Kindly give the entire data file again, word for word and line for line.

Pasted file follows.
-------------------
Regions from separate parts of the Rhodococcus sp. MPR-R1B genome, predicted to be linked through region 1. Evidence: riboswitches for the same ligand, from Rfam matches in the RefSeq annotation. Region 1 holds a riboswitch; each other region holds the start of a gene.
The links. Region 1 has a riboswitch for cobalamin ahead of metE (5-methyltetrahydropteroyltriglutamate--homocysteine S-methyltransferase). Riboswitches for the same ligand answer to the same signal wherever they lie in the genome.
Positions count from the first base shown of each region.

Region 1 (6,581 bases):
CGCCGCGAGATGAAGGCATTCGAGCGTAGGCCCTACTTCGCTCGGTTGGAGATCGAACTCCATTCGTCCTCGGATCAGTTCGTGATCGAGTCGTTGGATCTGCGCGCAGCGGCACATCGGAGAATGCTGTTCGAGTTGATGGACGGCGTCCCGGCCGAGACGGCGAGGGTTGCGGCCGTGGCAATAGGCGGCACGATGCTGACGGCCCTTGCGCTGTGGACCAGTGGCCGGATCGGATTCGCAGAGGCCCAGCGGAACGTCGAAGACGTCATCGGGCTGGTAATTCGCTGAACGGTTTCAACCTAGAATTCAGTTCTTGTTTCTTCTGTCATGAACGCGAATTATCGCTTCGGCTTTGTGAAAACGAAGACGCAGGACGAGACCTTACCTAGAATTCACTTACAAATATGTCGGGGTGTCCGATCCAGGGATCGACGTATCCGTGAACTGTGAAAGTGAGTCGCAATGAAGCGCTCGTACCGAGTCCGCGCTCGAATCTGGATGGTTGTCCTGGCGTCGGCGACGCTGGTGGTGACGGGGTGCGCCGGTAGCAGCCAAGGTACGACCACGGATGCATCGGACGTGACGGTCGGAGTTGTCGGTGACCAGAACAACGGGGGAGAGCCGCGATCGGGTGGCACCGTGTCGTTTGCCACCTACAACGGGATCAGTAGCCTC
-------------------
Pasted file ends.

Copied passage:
Regions from separate parts of the Rhodococcus sp. MPR-R1B genome, predicted to be linked through region 1. Evidence: riboswitches for the same ligand, from Rfam matches in the RefSeq annotation. Region 1 holds a riboswitch; each other region holds the start of a gene.
The links. Region 1 has a riboswitch for cobalamin ahead of metE (5-methyltetrahydropteroyltriglutamate--homocysteine S-methyltransferase). Riboswitches for the same ligand answer to the same signal wherever they lie in the genome.
Positions count from the first base shown of each region.

Region 1 (6,581 bases):
CGCCGCGAGATGAAGGCATTCGAGCGTAGGCCCTACTTCGCTCGGTTGGAGATCGAACTCCATTCGTCCTCGGATCAGTTCGTGATCGAGTCGTTGGATCTGCGCGCAGCGGCACATCGGAGAATGCTGTTCGAGTTGATGGACGGCGTCCCGGCCGAGACGGCGAGGGTTGCGGCCGTGGCAATAGGCGGCACGATGCTGACGGCCCTTGCGCTGTGGACCAGTGGCCGGATCGGATTCGCAGAGGCCCAGCGGAACGTCGAAGACGTCATCGGGCTGGTAATTCGCTGAACGGTTTCAACCTAGAATTCAGTTCTTGTTTCTTCTGTCATGAACGCGAATTATCGCTTCGGCTTTGTGAAAACGAAGACGCAGGACGAGACCTTACCTAGAATTCACTTACAAATATGTCGGGGTGTCCGATCCAGGGATCGACGTATCCGTGAACTGTGAAAGTGAGTCGCAATGAAGCGCTCGTACCGAGTCCGCGCTCGAATCTGGATGGTTGTCCTGGCGTCGGCGACGCTGGTGGTGACGGGGTGCGCCGGTAGCAGCCAAGGTACGACCACGGATGCATCGGACGTGACGGTCGGAGTTGTCGGTGACCAGAACAACGGGGGAGAGCCGCGATCGGGTGGCACCGTGTCGTTTGCCACCTACAACGGGATCAGTAGCCTC